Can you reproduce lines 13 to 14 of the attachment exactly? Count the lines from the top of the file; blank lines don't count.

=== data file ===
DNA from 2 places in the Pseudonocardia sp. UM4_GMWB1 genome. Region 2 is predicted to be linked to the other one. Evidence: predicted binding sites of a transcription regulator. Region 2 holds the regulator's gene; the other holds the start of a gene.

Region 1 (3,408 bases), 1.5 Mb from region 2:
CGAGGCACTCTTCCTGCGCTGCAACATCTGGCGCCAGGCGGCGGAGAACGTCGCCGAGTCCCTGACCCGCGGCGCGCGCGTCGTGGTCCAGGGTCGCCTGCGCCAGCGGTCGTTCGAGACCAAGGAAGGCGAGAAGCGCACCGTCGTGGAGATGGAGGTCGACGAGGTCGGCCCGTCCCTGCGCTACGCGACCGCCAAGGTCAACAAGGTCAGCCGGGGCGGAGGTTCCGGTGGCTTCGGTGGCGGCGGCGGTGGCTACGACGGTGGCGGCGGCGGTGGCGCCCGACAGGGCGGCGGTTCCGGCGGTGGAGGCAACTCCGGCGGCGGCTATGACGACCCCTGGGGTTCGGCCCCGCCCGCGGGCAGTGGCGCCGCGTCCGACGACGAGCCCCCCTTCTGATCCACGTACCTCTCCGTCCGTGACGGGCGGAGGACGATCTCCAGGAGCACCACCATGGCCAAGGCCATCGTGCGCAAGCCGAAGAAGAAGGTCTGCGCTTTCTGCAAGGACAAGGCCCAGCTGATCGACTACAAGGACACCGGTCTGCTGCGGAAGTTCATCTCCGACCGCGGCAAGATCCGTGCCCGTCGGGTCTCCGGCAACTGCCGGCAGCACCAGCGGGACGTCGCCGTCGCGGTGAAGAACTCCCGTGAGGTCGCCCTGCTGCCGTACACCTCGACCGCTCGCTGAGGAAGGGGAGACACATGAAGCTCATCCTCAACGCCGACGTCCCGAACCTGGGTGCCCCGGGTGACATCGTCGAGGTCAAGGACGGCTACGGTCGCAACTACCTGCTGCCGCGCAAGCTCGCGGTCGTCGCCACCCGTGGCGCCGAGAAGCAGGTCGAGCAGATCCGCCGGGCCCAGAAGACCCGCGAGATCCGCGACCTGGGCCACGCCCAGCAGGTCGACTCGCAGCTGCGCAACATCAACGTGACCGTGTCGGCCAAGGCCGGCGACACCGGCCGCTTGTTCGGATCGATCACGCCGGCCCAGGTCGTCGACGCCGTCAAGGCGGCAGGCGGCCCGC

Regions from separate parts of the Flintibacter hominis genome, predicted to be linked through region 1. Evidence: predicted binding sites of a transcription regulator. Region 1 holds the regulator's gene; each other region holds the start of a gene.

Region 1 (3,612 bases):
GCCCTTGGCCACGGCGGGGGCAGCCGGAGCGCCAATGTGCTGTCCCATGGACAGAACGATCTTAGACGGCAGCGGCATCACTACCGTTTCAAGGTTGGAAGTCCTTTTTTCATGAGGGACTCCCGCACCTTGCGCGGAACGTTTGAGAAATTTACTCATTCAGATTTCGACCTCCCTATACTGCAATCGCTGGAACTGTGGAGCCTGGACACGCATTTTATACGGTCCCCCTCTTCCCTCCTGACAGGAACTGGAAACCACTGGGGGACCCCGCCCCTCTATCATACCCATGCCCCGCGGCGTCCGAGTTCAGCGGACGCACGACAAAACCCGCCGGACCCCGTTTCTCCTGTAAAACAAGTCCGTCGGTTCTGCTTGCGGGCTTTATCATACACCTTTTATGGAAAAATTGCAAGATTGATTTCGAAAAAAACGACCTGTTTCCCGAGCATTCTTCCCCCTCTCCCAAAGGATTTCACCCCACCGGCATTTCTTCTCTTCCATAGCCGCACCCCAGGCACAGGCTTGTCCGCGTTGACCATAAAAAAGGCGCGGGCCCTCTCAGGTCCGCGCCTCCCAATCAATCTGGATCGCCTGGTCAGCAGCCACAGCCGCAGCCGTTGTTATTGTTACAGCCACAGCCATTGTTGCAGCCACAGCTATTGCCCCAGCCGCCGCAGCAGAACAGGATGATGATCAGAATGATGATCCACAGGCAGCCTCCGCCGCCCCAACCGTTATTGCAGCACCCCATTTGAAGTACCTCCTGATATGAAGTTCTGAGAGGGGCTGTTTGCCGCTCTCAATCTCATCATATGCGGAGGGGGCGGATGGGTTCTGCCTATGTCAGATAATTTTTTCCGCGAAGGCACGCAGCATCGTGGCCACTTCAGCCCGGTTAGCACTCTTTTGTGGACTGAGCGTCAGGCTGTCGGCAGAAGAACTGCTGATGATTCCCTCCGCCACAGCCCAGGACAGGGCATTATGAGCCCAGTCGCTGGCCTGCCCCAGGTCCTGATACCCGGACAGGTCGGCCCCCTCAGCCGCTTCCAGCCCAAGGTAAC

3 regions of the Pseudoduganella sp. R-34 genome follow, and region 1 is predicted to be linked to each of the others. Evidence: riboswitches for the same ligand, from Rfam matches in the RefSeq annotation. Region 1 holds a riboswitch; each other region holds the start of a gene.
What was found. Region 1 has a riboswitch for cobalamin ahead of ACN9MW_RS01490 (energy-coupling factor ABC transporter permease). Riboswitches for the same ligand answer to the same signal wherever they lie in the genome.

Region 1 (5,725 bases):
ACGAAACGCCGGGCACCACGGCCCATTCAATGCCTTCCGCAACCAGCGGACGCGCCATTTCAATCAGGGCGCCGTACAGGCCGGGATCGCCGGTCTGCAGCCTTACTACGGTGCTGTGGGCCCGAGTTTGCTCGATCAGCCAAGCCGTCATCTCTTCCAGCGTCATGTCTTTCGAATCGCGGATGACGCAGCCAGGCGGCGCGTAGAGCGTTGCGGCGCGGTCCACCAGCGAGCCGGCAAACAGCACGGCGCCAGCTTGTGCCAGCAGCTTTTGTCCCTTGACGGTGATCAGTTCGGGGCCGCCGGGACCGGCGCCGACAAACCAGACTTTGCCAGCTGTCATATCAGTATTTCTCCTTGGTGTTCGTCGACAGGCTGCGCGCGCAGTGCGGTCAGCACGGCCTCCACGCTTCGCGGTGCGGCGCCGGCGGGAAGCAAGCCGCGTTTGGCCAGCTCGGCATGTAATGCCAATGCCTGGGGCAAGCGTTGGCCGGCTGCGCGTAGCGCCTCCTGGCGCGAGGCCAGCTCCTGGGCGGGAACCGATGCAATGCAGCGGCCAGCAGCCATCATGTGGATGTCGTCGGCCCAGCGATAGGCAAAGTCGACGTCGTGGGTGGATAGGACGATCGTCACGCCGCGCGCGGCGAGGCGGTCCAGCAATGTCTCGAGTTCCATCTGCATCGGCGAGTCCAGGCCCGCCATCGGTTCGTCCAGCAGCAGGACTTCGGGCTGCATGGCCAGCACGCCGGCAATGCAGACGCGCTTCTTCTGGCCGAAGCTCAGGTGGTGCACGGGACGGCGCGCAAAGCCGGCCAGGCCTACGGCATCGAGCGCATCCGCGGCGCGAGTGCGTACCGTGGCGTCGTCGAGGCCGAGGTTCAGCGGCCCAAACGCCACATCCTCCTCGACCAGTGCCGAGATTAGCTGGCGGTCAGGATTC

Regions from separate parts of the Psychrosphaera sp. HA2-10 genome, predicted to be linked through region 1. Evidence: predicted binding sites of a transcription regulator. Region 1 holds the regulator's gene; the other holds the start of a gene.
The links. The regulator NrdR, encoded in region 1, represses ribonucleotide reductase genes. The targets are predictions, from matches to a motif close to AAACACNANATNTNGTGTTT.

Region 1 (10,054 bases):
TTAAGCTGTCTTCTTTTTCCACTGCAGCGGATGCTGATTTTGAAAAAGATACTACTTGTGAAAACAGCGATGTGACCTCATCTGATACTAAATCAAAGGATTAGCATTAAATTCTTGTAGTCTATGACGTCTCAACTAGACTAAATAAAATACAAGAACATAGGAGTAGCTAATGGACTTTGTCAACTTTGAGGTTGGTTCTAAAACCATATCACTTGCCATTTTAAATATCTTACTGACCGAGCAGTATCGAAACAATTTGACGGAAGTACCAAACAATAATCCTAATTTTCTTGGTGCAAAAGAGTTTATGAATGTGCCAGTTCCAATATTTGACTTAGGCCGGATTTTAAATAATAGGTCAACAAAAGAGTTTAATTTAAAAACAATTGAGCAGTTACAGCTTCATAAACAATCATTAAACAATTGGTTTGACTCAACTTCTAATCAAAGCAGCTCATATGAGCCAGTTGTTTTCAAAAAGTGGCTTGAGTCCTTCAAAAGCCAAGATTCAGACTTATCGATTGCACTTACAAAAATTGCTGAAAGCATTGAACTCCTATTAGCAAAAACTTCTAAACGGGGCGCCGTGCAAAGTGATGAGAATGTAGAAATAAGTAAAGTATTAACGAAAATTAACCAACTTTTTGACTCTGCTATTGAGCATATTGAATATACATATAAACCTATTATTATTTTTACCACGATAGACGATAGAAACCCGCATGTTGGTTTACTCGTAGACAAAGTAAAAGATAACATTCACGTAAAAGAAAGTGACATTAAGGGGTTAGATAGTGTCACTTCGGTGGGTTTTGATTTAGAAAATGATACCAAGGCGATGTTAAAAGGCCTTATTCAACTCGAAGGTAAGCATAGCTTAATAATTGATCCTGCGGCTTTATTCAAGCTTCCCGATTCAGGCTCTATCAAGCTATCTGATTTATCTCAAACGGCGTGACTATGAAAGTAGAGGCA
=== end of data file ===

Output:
Region 1 (10,054 bases):
TTAAGCTGTCTTCTTTTTCCACTGCAGCGGATGCTGATTTTGAAAAAGATACTACTTGTGAAAACAGCGATGTGACCTCATCTGATACTAAATCAAAGGATTAGCATTAAATTCTTGTAGTCTATGACGTCTCAACTAGACTAAATAAAATACAAGAACATAGGAGTAGCTAATGGACTTTGTCAACTTTGAGGTTGGTTCTAAAACCATATCACTTGCCATTTTAAATATCTTACTGACCGAGCAGTATCGAAACAATTTGACGGAAGTACCAAACAATAATCCTAATTTTCTTGGTGCAAAAGAGTTTATGAATGTGCCAGTTCCAATATTTGACTTAGGCCGGATTTTAAATAATAGGTCAACAAAAGAGTTTAATTTAAAAACAATTGAGCAGTTACAGCTTCATAAACAATCATTAAACAATTGGTTTGACTCAACTTCTAATCAAAGCAGCTCATATGAGCCAGTTGTTTTCAAAAAGTGGCTTGAGTCCTTCAAAAGCCAAGATTCAGACTTATCGATTGCACTTACAAAAATTGCTGAAAGCATTGAACTCCTATTAGCAAAAACTTCTAAACGGGGCGCCGTGCAAAGTGATGAGAATGTAGAAATAAGTAAAGTATTAACGAAAATTAACCAACTTTTTGACTCTGCTATTGAGCATATTGAATATACATATAAACCTATTATTATTTTTACCACGATAGACGATAGAAACCCGCATGTTGGTTTACTCGTAGACAAAGTAAAAGATAACATTCACGTAAAAGAAAGTGACATTAAGGGGTTAGATAGTGTCACTTCGGTGGGTTTTGATTTAGAAAATGATACCAAGGCGATGTTAAAAGGCCTTATTCAACTCGAAGGTAAGCATAGCTTAATAATTGATCCTGCGGCTTTATTCAAGCTTCCCGATTCAGGCTCTATCAAGCTATCTGATTTATCTCAAACGGCGTGACTATGAAAGTAGAGGCA